Training – Plans and Principles.

I think we are agreed on this: Exercise is vital. Johnathan Shaw writes the following in the Harvard Magazine –training plans and programs

We are obviously involved in helping swimmers, cyclists, and runners, and so I have a better understanding of endurance sports versus things like cross fit etc.
Endurance sport people are fortunate, especially in South Africa, as there is no shortage of races or events that you can attend.

Some important points.

  • Move daily. Your physical and mental health is dependent on that.
  • If you are really disciplined, you might not need the benefit of training partners or races.
  • Less disciplined people might benefit from being in a training group and/or having the added pressure of an upcoming event. I am currently helping people trying to get ready for their first 10k event, right through to half and full Ironmen events, Comrades etc.

I really like what Seneca wrote in his Moral Letters, “Life without design is erratic. As soon as one is in place, principles become necessary”. Let’s relate this to training.

training plans and principles

My year tends to split itself up into a few seasons. They typically look something like this –

  • A time when I don’t have any immediate race coming up. I typically train between 6 to 7 times per week during this time. Let’s call this, ‘light training’.
  • A time when I add a few races in, just for the fun of it. I adapt my training towards these events. Let’s call this, ‘medium training’.
  • A big event or two, such events have included Comrades, Transbaviaans, Midmar 8 Mile etc. During these periods, I will up the training and really focus on the one event. There are a couple of things that I do before deciding on a big event. 1. I check with my family first that all is okay with them. Big events require families to make certain time sacrifices and might have financial consequences if you need to travel. I look at what I am expecting as far as life stresses leading up to the event. (I don’t think you could do a Comrades while restructuring a business, as an example). Let’s call this ‘hardcore training’.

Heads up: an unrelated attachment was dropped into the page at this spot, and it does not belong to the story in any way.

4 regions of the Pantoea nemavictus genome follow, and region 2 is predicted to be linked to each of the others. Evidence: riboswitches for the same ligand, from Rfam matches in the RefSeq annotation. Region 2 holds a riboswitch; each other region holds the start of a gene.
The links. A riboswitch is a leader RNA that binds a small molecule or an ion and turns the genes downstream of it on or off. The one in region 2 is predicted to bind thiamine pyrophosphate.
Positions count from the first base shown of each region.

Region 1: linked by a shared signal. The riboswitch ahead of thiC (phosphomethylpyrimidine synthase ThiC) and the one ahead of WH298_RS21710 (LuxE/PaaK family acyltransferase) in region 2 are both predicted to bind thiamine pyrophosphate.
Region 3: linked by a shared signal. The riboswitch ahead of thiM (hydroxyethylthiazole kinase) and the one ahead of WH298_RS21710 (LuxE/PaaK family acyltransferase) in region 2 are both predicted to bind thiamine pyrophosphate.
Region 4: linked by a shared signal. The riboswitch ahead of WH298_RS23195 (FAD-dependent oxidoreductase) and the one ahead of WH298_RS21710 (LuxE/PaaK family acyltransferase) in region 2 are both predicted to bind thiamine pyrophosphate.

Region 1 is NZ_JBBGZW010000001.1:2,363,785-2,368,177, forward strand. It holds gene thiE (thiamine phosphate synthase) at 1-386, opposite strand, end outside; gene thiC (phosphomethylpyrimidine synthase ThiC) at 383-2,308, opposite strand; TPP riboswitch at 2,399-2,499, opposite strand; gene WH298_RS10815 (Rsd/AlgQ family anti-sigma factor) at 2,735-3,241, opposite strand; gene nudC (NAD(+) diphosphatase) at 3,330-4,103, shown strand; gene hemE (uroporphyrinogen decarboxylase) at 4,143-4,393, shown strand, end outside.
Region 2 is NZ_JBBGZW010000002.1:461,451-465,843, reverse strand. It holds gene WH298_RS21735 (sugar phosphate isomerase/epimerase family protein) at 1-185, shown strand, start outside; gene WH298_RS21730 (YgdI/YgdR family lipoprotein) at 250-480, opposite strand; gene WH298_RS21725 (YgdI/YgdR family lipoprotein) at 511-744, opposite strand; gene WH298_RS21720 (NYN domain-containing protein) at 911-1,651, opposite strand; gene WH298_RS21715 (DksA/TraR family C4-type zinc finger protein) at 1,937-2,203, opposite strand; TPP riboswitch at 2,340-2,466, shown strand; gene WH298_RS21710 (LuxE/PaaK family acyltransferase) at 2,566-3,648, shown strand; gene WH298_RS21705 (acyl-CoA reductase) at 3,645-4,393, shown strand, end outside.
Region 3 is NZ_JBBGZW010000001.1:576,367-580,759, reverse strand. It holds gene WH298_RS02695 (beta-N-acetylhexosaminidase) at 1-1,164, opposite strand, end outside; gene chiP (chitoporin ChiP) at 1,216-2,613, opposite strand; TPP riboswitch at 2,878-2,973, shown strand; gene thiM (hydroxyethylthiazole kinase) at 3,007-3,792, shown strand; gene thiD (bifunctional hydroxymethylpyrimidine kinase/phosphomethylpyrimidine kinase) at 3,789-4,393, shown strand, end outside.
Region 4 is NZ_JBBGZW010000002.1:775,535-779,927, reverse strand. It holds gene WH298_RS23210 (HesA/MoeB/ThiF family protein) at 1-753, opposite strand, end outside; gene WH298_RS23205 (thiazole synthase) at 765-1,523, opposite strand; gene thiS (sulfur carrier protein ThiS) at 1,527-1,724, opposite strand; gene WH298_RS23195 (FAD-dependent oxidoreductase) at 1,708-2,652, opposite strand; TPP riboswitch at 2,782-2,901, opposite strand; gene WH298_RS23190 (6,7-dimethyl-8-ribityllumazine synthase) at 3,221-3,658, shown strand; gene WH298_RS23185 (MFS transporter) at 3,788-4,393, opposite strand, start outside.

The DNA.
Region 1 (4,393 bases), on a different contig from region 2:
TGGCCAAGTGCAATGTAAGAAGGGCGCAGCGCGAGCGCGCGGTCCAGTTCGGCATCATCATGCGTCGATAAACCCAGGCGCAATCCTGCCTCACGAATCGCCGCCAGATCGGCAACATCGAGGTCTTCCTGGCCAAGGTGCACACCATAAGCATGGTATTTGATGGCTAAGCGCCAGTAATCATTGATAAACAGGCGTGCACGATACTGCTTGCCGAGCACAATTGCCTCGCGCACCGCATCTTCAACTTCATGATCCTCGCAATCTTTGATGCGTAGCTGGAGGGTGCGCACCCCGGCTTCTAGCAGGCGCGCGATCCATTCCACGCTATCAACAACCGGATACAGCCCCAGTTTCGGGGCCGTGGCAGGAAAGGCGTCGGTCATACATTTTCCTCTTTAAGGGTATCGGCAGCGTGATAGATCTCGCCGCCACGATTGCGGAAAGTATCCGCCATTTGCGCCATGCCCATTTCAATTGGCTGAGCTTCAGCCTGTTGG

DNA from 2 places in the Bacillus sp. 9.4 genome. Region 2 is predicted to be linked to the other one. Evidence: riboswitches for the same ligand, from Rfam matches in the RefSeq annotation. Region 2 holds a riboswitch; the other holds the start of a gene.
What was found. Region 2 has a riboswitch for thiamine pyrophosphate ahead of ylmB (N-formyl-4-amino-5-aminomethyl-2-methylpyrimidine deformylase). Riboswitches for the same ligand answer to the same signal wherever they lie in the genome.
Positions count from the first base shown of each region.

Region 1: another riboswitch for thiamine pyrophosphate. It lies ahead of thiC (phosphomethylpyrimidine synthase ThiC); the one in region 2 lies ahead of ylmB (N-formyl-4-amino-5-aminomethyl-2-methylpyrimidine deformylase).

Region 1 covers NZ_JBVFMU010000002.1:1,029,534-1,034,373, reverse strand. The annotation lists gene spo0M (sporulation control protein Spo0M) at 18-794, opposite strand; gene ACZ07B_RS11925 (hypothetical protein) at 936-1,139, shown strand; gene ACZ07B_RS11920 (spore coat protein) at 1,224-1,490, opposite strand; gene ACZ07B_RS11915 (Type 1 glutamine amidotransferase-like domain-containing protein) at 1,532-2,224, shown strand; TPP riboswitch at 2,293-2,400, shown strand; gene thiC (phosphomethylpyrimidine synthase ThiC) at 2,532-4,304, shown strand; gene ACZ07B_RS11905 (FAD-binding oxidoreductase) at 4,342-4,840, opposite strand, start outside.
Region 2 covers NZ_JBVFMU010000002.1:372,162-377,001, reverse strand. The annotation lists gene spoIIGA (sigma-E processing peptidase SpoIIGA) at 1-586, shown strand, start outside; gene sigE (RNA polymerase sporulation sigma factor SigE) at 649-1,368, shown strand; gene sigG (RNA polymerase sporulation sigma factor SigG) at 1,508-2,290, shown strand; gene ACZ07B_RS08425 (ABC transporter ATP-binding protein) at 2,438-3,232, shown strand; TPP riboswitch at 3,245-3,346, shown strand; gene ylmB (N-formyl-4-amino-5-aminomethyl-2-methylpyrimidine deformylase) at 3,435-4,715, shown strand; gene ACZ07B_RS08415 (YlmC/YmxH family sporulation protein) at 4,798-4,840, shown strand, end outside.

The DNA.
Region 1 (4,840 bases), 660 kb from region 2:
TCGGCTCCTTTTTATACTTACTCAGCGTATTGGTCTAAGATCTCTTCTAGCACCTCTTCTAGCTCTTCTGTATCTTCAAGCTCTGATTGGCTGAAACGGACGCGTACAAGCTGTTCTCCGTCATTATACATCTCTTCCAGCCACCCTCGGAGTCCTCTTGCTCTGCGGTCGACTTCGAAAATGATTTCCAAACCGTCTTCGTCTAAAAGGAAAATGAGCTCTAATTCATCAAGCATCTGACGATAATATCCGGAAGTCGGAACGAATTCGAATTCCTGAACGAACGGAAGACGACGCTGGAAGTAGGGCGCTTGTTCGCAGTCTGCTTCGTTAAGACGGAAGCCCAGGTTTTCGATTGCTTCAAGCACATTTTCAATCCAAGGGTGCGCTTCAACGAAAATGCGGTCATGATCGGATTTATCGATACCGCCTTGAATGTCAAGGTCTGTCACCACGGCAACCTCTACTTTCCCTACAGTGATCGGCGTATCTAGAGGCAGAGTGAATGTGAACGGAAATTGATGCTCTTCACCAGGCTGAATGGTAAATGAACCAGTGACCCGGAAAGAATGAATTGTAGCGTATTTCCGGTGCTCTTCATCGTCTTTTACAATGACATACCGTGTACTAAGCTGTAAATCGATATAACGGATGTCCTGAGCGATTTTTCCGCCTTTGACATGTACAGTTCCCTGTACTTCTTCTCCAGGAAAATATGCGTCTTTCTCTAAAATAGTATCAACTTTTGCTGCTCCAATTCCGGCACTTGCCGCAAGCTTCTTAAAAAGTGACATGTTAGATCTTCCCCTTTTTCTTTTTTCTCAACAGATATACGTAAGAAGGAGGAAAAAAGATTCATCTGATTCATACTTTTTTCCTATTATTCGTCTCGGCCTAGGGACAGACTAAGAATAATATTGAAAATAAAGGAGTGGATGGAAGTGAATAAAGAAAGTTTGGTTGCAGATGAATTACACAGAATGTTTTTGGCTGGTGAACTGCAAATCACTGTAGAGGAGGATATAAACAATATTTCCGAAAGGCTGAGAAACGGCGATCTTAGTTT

Going back to Seneca and his, “Life without a design is erratic…” statement, I believe that you need a plan. Let’s go through some practicalities here:

  • Know which season you are in: No immediate races coming up, some fun races coming up, or, a big event coming up. Which season are you in?
  • Have you got a plan for all 3 typical seasons? Are you stretching, are you looking after your core, adding some quality work in and some longer distance work in? Failure to do so will mean that you are really going to have to ramp up mileage too quickly and risk injury.
    How will you build things up for your big event? I have seen runners, in particular, enter every race on the calendar to get ready for an event, and so injure themselves.

Once you have a plan, Seneca adds, “Principles become important”.  Each task has a series of principles attached to it. Opening a business, building a house, farming – every human endeavor has a set of principles attached.

It’s the same with endurance training. Know which season you are in:
Light – Medium – Hardcore.
Hardcore training requires you to intimately understand the race/event you are aiming toward. Is it long, short, hilly, flat, done in the cold vs heat? Then, shape the training around that, long training times, hills, flat sprints.

Once you have the plan, put the principles in place. It will make the process so much easier to handle.


Mike Roscoe.
Mike Roscoe

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